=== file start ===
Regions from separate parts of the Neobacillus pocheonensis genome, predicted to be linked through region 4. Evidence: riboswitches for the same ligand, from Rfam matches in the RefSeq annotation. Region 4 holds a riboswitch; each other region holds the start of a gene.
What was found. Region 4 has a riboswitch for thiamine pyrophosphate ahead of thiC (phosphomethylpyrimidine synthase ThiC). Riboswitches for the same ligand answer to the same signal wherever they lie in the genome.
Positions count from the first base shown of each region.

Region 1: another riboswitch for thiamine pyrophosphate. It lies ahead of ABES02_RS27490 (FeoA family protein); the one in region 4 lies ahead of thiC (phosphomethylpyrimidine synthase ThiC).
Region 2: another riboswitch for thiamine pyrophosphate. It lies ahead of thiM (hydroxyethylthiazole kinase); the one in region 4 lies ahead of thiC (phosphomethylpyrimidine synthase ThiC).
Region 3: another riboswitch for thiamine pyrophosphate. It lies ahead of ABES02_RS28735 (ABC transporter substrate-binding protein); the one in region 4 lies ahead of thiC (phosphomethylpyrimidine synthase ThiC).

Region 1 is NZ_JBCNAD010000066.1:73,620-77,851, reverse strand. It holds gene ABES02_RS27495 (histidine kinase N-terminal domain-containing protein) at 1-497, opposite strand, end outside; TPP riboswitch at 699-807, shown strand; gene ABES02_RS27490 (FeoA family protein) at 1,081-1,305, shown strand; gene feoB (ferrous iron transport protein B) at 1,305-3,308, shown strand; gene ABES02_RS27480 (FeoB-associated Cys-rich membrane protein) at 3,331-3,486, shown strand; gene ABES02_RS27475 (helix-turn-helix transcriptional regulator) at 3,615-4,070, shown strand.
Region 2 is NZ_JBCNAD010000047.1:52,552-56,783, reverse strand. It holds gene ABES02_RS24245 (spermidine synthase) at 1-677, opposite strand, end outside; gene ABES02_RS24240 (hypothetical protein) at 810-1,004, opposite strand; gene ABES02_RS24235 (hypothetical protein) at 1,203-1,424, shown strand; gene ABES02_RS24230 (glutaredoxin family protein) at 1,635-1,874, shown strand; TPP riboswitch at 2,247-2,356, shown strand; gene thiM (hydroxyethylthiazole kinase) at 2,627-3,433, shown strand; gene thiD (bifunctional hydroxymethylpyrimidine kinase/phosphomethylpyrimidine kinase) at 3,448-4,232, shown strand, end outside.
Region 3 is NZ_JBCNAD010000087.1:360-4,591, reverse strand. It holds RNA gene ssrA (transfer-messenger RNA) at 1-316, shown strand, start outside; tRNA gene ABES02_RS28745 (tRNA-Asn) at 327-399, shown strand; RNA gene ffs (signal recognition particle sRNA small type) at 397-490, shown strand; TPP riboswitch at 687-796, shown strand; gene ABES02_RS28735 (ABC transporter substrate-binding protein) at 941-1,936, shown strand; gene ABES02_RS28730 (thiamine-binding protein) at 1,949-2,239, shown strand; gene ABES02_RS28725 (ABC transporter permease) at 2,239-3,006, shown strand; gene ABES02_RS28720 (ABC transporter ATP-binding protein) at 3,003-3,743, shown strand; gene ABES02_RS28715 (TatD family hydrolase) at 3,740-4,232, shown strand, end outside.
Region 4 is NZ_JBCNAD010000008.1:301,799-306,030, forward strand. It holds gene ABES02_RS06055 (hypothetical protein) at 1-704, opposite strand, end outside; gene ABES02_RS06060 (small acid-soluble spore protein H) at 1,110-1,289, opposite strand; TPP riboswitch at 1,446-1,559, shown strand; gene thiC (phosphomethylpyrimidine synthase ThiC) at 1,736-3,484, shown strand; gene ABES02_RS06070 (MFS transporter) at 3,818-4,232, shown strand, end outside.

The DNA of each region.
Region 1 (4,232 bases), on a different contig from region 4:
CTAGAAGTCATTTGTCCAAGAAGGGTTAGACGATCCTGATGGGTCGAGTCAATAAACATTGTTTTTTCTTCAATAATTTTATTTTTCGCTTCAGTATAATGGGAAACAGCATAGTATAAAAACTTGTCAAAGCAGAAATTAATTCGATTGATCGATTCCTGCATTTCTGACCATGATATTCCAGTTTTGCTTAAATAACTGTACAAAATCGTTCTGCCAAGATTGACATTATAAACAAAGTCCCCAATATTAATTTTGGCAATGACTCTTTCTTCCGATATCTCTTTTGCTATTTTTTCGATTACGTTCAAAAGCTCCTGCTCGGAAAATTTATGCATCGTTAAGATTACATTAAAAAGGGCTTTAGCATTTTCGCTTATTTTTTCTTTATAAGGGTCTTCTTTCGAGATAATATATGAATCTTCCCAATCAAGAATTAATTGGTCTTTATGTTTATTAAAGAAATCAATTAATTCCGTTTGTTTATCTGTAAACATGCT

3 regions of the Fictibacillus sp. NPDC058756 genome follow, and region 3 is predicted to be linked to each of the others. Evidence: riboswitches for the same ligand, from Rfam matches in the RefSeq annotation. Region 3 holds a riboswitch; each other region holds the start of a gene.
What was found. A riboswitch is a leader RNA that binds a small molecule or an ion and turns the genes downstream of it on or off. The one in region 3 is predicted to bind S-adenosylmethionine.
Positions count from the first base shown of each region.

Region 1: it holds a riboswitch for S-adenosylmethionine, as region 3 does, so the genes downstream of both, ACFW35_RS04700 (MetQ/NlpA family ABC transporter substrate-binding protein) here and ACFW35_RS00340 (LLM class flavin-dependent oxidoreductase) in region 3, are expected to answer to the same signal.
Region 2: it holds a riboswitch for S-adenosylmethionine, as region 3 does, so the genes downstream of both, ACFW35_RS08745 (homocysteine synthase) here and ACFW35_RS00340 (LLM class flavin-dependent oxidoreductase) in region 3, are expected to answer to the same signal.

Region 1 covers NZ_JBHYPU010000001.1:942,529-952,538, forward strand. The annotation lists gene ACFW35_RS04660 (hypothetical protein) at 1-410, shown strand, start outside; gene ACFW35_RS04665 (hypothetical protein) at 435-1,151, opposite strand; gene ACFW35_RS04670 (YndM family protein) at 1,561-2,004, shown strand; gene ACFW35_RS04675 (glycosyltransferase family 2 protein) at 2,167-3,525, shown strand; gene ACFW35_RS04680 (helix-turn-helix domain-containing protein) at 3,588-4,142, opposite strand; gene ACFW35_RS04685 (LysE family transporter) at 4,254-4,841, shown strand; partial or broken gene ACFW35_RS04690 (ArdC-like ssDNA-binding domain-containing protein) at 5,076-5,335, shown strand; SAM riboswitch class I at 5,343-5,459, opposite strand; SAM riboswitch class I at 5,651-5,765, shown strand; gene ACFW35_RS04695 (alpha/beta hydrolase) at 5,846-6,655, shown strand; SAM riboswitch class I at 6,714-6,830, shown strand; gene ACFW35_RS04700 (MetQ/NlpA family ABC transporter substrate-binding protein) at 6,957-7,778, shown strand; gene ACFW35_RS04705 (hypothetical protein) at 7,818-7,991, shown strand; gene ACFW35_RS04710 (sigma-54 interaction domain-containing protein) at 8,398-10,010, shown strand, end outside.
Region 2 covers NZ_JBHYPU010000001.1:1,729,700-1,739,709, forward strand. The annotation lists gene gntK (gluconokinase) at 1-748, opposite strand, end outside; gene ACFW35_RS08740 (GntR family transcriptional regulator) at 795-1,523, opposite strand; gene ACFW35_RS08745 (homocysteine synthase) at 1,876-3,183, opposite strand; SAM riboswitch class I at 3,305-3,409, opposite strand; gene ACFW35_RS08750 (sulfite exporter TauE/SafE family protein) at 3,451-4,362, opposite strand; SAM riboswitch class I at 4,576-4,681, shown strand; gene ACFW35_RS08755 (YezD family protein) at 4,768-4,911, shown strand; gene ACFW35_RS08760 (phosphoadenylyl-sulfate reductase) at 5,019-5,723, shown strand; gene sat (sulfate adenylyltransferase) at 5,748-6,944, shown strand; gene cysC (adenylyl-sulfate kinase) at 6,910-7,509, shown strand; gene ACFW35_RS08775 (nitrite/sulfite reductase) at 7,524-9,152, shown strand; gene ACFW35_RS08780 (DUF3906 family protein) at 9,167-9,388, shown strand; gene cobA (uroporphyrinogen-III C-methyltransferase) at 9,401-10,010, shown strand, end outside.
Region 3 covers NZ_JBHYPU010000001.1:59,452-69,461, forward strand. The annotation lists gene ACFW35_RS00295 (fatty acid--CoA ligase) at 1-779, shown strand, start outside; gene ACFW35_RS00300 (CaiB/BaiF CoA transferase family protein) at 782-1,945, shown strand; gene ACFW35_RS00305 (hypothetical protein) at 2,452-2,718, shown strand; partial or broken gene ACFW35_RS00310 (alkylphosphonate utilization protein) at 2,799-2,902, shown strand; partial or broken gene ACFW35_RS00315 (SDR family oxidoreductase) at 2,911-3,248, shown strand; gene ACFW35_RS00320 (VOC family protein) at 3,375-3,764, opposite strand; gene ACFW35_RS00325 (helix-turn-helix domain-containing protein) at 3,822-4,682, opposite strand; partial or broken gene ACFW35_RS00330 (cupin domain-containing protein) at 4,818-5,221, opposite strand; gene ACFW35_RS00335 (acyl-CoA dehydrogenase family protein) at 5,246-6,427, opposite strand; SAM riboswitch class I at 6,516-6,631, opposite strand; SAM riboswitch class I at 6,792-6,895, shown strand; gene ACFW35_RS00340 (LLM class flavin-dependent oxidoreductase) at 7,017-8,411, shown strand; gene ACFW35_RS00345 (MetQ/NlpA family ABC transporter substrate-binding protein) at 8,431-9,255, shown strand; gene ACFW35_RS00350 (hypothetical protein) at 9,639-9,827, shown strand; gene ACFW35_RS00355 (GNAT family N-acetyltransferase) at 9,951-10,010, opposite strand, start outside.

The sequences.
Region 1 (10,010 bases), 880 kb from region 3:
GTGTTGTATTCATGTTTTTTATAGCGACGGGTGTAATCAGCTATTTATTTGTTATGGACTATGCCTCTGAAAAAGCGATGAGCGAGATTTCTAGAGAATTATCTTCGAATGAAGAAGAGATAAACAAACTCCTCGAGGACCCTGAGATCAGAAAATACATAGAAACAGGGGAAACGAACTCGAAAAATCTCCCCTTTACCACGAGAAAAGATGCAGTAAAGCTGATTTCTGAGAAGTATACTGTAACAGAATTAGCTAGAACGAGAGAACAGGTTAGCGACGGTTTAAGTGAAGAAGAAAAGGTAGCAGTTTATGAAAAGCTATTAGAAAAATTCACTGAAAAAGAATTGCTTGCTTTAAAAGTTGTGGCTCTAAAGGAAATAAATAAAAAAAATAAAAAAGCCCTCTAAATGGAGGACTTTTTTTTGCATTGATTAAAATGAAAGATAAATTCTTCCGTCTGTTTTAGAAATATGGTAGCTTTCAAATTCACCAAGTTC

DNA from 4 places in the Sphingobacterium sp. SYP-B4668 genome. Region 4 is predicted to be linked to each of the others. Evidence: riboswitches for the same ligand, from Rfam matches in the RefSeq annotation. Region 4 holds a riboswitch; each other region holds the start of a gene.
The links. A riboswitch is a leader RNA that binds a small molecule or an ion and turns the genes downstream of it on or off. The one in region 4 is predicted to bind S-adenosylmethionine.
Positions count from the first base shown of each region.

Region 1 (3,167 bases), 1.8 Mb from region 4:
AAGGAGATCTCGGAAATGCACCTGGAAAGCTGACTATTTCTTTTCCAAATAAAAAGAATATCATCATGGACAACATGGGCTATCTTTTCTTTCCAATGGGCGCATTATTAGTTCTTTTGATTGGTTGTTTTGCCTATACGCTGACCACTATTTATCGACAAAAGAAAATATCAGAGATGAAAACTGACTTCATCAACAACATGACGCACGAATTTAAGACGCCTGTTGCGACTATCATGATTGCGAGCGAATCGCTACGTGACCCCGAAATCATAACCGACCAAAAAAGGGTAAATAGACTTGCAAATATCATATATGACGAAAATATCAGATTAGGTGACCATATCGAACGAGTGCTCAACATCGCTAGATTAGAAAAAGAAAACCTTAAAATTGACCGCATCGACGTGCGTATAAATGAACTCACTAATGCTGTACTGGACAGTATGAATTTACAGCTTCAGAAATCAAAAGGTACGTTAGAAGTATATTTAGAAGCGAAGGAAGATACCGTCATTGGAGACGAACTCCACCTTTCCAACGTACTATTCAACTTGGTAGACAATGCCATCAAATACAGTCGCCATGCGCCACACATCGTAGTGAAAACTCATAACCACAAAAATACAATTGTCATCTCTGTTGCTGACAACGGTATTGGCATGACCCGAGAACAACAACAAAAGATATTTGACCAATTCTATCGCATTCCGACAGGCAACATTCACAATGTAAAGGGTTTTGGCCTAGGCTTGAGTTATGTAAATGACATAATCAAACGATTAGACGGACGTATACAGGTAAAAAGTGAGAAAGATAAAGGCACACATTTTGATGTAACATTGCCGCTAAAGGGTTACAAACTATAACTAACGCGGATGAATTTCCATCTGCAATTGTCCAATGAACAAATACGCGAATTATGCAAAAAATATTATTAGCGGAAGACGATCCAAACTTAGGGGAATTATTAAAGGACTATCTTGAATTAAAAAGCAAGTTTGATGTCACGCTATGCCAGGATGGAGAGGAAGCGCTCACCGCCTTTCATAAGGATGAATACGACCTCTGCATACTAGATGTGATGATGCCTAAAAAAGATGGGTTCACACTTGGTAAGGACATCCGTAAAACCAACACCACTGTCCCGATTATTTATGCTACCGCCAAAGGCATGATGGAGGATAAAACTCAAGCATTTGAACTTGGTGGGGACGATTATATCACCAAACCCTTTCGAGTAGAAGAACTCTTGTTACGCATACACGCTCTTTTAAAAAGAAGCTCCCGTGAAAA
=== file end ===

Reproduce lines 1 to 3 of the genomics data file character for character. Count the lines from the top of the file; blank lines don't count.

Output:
Regions from separate parts of the Neobacillus pocheonensis genome, predicted to be linked through region 4. Evidence: riboswitches for the same ligand, from Rfam matches in the RefSeq annotation. Region 4 holds a riboswitch; each other region holds the start of a gene.
What was found. Region 4 has a riboswitch for thiamine pyrophosphate ahead of thiC (phosphomethylpyrimidine synthase ThiC). Riboswitches for the same ligand answer to the same signal wherever they lie in the genome.
Positions count from the first base shown of each region.